“Parkway Route Meets Dispute.” Raleigh News and Observer. July22, 1939. North Carolina Collection. Wilson Library, University of North Carolina at Chapel Hill. http://docsouth.unc.edu/blueridgeparkway/content/9013/. Accessed September 27, 2017.
Just as a side note, in looking for a new source to explore, I was surprised when the National Park Service offered up Driving Through Time: The Digital Blue Ridge Parkway as the source to go to for historical maps and documents (which is where I found the source for this blog post). I guess I didn’t quite realize that this website was so influential. I foresee it playing a big role in our research!
I had originally planned to look at a different type of source besides newspapers (since that’s all I’ve done so far), but then I located the PERFECT source to include on my timeline to discuss the dispute over routing the Blue Ridge Parkway through the Eastern Band of Cherokee Reservation. I already have an article on my timeline discussing surveying the land through the Reservation, but I wasn’t going to keep it unless I could find additional sources that would illustrate why there was issues between the government and the Cherokee on the topic of the BRP. I found exactly what I desired in “Parkway Route Meets Dispute: Specific Route Slated to Be Written Into Bill to Acquire Cherokee Land.”
The bill that was proposed was would apparently allow the government to route the Parkway through any part of the Reservation and would give the Cherokee next to no compensation for their land. F.B. Bauer, Vice Chief for the Eastern Band of Cherokee, strongly opposed this measure, calling it another attempt by the government to take Indian land and not pay for it. Bauer also called the plan an invasion of the individual rights of tribal members.” R.G. Browning, state engineer, refused to support any proposal leading the BRP around the Reservation on account that it would add too much money to the costs.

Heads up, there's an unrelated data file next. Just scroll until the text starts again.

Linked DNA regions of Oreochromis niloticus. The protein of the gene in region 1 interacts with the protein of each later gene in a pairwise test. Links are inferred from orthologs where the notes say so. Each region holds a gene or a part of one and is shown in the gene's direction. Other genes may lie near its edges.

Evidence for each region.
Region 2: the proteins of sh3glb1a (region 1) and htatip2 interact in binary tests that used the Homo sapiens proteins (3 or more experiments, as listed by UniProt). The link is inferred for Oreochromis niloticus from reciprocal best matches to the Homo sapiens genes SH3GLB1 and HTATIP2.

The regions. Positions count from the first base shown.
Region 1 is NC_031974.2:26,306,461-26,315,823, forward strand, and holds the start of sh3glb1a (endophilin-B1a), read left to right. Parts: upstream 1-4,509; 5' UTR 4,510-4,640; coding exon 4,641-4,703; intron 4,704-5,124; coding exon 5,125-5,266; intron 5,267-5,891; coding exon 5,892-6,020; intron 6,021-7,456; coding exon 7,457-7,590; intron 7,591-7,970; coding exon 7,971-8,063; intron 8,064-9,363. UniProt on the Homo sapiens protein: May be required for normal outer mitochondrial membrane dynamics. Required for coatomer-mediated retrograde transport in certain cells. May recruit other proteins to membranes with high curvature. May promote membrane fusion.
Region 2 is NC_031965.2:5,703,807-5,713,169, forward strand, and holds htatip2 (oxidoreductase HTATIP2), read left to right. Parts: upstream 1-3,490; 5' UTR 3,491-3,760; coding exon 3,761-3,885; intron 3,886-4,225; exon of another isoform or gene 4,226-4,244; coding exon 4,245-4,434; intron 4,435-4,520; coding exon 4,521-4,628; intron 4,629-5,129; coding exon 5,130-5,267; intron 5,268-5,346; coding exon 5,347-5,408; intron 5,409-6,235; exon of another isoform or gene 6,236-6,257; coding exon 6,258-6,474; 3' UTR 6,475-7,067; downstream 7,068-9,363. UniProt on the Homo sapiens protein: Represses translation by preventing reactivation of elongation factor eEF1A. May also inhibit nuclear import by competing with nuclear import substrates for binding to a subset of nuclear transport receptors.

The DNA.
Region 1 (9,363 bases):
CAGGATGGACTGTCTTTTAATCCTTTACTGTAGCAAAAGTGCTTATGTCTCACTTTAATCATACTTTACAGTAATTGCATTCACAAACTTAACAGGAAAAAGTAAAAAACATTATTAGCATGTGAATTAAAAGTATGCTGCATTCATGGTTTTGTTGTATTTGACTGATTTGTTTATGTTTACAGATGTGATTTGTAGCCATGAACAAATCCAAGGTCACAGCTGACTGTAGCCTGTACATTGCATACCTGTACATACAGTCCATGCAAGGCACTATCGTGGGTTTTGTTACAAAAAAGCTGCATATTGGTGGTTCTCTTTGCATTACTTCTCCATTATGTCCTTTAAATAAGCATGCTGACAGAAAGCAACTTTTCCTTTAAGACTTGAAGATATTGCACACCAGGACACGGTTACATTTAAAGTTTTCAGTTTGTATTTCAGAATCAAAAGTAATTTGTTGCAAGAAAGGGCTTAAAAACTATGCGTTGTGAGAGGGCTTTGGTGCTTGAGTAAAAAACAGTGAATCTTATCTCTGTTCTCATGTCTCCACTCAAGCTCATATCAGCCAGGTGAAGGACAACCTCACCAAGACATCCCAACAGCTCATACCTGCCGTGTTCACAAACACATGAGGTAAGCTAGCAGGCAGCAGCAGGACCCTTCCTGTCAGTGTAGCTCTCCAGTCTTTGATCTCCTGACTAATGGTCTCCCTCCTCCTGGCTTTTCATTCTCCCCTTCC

I found this article particularly interesting. There was (and still is) a lot of positive media about the Parkway, but it is important to remember that the construction/routing of the Parkway was not always met without resistance. In this instance, the Cherokee—who have already suffered at the hands of the government—had every reason to believe that this deal with the government would not be beneficial to the Tribe.
In the end the Parkway did not cut through the Reservation. Rather, the entrance to the BRP is located right outside Cherokee. It seems as though this article is was written towards the beginning of this dispute, so I look forward to digging into this a little more to see how the story played out.